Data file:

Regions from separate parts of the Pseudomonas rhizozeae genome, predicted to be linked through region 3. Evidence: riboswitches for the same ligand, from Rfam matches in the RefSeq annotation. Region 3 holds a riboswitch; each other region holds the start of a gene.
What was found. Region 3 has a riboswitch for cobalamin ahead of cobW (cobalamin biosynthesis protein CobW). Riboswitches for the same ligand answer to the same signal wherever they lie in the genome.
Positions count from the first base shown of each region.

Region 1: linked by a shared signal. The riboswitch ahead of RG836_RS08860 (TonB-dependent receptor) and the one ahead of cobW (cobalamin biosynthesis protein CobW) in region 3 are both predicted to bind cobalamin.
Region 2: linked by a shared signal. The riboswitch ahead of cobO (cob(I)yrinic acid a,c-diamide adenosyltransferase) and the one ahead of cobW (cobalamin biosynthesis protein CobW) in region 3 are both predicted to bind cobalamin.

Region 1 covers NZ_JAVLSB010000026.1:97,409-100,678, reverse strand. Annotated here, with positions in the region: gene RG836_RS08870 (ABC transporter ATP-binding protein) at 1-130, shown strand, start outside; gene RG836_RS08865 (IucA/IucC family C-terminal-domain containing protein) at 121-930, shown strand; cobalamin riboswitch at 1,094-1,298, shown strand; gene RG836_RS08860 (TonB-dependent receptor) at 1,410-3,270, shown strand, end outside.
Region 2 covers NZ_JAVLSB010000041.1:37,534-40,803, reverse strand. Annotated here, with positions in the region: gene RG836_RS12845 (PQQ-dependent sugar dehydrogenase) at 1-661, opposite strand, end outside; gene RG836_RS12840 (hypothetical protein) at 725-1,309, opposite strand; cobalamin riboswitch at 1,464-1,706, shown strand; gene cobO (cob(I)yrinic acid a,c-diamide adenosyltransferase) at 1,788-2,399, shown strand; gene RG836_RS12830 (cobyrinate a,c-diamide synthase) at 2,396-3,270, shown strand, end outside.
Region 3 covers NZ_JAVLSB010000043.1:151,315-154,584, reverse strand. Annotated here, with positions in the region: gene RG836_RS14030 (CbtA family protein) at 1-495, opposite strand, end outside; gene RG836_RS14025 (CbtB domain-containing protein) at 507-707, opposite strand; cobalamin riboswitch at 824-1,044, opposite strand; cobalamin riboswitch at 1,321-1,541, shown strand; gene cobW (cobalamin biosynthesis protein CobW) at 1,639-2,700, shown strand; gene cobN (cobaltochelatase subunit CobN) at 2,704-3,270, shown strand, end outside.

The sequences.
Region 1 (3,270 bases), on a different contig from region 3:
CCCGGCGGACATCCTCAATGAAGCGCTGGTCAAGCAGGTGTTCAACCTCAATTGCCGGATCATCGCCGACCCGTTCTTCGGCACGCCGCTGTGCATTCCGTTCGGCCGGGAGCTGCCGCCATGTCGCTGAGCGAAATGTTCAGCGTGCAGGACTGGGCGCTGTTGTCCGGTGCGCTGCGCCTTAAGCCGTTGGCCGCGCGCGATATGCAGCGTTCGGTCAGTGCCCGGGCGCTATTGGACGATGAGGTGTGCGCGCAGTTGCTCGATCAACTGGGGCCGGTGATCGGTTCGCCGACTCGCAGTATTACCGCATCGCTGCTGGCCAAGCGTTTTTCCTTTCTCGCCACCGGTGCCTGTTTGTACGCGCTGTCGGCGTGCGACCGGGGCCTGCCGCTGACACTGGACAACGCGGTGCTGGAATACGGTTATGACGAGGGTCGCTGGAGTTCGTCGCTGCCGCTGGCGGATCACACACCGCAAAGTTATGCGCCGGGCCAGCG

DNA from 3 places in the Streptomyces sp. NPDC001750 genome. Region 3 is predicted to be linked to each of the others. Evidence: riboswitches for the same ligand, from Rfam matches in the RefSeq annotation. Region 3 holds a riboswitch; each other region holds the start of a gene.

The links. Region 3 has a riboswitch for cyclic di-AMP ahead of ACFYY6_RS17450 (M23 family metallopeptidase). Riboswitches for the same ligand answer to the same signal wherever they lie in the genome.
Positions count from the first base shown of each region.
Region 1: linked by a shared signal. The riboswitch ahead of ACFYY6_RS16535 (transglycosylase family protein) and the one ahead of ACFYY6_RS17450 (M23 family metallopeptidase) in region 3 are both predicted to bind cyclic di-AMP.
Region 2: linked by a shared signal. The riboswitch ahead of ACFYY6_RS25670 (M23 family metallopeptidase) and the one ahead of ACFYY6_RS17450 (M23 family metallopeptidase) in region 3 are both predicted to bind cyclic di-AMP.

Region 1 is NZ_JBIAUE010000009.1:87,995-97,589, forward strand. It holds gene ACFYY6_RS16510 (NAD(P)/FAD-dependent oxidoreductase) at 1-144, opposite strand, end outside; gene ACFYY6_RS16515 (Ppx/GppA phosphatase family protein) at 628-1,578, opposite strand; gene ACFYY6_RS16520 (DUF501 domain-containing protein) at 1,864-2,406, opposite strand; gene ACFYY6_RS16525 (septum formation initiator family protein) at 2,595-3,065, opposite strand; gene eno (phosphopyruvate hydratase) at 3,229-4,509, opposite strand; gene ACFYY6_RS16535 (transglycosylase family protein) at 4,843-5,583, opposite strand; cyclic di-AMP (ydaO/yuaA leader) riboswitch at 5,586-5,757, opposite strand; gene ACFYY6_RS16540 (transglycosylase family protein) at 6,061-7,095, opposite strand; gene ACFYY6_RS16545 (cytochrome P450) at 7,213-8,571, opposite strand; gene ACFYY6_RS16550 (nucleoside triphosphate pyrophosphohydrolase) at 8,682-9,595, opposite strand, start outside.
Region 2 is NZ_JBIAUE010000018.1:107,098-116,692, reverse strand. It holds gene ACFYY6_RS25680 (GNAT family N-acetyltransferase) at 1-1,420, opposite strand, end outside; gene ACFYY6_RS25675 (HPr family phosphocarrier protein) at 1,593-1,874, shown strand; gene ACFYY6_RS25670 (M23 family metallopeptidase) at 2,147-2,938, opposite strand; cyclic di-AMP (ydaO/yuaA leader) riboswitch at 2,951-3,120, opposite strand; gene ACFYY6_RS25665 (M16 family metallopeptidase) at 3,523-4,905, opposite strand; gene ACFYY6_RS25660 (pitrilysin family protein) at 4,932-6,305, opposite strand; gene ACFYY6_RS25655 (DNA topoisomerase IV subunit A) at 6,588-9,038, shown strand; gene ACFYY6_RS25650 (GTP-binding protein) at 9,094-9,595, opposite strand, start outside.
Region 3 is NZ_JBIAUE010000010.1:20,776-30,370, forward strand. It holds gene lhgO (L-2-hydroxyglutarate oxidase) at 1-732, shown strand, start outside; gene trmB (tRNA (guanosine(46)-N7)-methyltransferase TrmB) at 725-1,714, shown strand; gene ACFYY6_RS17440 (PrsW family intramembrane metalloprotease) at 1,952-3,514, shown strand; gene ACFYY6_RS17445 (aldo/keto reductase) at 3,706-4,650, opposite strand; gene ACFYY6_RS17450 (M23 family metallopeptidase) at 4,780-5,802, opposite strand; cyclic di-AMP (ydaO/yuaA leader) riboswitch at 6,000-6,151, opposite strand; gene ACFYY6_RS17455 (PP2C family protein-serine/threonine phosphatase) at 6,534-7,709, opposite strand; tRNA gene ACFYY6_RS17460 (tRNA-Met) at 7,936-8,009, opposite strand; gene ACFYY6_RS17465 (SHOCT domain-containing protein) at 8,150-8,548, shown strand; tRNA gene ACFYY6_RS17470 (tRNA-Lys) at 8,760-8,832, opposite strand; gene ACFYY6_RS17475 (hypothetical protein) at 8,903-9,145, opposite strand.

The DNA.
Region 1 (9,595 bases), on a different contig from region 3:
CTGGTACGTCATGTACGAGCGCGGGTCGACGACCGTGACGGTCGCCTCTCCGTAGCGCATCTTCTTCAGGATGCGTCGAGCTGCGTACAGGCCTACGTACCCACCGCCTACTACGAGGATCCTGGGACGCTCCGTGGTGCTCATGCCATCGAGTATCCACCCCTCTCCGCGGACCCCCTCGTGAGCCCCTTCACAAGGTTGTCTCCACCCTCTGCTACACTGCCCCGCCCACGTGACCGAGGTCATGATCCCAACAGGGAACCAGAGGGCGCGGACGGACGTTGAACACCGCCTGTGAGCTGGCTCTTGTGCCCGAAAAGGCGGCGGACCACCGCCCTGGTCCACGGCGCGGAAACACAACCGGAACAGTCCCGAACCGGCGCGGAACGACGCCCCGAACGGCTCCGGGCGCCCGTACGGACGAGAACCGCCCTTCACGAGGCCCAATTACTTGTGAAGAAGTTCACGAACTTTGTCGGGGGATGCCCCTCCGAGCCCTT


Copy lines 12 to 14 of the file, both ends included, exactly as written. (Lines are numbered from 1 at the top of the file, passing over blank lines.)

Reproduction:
DNA from 3 places in the Streptomyces sp. NPDC001750 genome. Region 3 is predicted to be linked to each of the others. Evidence: riboswitches for the same ligand, from Rfam matches in the RefSeq annotation. Region 3 holds a riboswitch; each other region holds the start of a gene.

The links. Region 3 has a riboswitch for cyclic di-AMP ahead of ACFYY6_RS17450 (M23 family metallopeptidase). Riboswitches for the same ligand answer to the same signal wherever they lie in the genome.
Positions count from the first base shown of each region.